Expanding state-mandated family leave hurts employees, hinders job creation
It’s easy to cheerlead the slogans and stories being used by proponents of expanding the state’s paid-family-leave law. Everyone wants parents to have time with their babies, for people to be able to heal from a surgery and for employees to be able to pause their employment to care for a family member or friend in need and retain their jobs.
But when you consider the impact expanding an already generous benefit will have on hardworking employees and on the livability, and even survivability, of employers — who also have babies, medical hardships and family members in need of care — it’s imperative that the proposed expansions be benched.
In a mid-pandemic world filled with heart-wrenching personal stories and job loss, I fear it won’t be.
Instead of rethinking the wisdom of government mandates and payroll taxes that hurt the very workers they’re trying to help, by cutting take-home pay and reducing employment, proposed changes to the current law would mean even more employers are expected to bear an even wider social safety net — one that isn't their job to bear in the first place. It’s best we leave safety nets, and their funding, to the government.
As written, the state’s family-leave law allows most employees who have worked 820 hours (about 16 hours a week) in a year the ability to take up to 12 to 18 weeks off for medical and/or family leave and receive a portion of their pay from the paid-leave fund. Other provisions outline being guaranteed a return to an equivalent position with equivalent benefits. Paid-leave extends to full-time, part-time, temporary and seasonal workers, and all hours worked in Washington count toward eligibility, even if you work for multiple employers. Small businesses with fewer than 50 workers are not required to pay the employer portion of the premium or guarantee employees' returns to positions. (Workers who pay in, regardless of the number of employees their employer has, can still collect paid-leave dollars, however.)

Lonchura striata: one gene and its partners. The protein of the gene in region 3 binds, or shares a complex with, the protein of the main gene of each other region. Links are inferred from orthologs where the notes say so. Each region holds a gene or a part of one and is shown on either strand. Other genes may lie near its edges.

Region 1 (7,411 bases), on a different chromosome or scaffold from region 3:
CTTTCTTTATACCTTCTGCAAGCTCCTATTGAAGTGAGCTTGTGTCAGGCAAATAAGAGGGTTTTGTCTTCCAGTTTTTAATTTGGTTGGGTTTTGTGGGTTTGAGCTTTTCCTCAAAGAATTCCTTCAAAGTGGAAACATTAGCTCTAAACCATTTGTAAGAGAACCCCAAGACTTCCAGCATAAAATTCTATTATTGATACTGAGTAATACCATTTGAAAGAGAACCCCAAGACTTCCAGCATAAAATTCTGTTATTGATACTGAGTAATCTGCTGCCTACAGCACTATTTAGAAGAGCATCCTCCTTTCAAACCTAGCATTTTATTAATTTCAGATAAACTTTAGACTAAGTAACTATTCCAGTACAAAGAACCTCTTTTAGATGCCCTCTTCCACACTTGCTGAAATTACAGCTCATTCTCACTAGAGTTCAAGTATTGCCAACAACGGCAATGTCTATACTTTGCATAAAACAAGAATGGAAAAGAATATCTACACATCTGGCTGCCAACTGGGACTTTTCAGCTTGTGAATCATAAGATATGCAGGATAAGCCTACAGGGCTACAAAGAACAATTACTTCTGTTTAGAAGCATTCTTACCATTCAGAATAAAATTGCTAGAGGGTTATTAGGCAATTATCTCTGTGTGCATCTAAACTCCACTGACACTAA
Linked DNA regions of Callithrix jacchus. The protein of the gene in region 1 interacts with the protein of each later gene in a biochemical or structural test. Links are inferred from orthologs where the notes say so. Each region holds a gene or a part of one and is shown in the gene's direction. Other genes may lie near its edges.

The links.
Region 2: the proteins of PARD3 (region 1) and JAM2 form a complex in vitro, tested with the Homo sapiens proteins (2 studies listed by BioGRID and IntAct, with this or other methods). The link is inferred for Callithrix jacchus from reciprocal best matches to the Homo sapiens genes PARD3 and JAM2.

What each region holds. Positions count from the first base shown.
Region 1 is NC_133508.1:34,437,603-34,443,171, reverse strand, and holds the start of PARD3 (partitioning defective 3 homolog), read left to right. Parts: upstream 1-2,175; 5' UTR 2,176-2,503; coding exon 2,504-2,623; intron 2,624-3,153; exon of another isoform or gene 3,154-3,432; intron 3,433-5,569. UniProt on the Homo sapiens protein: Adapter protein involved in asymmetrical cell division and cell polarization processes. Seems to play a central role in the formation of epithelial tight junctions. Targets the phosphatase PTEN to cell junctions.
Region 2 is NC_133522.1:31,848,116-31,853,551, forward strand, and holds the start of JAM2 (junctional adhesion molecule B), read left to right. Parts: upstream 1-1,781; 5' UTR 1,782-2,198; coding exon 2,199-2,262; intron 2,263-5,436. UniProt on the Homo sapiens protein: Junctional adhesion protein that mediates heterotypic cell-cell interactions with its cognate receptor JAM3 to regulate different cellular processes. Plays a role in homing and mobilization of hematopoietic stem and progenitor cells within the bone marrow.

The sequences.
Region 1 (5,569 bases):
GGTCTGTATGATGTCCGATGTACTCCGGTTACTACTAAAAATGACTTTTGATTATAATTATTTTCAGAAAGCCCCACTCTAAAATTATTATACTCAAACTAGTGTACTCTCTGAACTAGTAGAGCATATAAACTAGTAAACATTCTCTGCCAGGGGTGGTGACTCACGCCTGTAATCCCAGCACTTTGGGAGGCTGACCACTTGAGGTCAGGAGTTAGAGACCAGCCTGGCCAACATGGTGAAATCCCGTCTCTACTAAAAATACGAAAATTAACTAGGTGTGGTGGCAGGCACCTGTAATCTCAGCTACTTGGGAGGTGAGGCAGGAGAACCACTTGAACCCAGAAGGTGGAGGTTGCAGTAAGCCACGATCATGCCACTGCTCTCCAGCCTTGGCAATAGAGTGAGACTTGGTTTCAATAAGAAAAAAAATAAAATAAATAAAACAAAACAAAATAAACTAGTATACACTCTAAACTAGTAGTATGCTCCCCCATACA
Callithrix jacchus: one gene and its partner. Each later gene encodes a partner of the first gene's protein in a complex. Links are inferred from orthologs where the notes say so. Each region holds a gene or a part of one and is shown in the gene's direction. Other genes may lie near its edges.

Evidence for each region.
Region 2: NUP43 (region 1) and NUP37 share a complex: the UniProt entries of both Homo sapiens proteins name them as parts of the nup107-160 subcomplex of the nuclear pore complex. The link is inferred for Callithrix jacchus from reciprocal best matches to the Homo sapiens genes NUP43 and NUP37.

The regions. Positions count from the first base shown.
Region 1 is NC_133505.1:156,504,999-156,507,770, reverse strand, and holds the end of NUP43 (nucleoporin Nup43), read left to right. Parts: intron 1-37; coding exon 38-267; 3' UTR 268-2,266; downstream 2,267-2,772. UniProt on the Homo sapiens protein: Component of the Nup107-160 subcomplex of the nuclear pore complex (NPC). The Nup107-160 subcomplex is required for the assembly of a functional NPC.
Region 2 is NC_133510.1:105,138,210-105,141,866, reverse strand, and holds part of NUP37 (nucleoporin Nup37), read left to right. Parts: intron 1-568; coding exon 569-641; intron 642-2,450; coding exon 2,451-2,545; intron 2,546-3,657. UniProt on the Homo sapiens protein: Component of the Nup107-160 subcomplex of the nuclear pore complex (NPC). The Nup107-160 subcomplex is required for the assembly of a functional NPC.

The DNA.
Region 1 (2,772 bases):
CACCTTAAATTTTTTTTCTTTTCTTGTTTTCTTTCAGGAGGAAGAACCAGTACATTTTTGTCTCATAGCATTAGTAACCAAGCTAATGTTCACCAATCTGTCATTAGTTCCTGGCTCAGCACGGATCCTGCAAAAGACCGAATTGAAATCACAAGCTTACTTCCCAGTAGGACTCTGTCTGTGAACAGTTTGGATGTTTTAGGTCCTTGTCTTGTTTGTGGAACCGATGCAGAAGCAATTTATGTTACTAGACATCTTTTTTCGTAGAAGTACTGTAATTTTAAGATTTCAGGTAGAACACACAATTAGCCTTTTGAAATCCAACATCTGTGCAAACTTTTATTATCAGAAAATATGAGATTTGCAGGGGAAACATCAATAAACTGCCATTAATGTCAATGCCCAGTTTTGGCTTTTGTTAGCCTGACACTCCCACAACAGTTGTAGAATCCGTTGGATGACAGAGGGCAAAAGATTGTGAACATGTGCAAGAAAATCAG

The fund is, right now, solvent, even with use in its first year higher than expected.
The expansions in SB 5097 would reduce the amount of time workers must be employed before they qualify for job protection and health benefits while on leave and strip away a promised return-to-work exemption for businesses with fewer than 50 employees. That’s one of the reasons the new law passed with bipartisan support. Lawmakers and paid-leave advocates shouldn't break that promise.
In addition to those changes, the definition of family would be extended to include people who are not related, meaning a neighbor or friend's needs could qualify a person for paid "family leave."
Businesses incur significant financial and workforce losses with paid-family-leave programs, many voluntarily. Hiring and training temporary workers, or going without, as well as retraining and continuing to pay benefits when applicable for an employee who is not working, isn’t cheap or easy. Holding a position open, or terminating a qualified replacement worker who was just trained for the job, can be more than some small businesses can handle. A Jan. 23 Tacoma News Tribune editorial adds, “Expanding it would be particularly onerous for small businesses because they haven’t received the grants they were promised to ease the transition.”
The bipartisan, multi-interest process that was employed to craft a family-leave law that is better than most has been abandoned by proponents of those wanting more. Some legislative partners who worked on the law didn't even know about the proposed changes until just weeks ago.
Obligating small businesses to shoulder even more than they are in these pandemic times is misguided and unhealthy for Washington’s economy. We need businesses to survive COVID-19 to provide state residents the ability to make a living — not just pay into a paid-leave program. And requiring Washington employees and businesses to carry the weight of family and medical leave at any time isn’t fair or reasonable.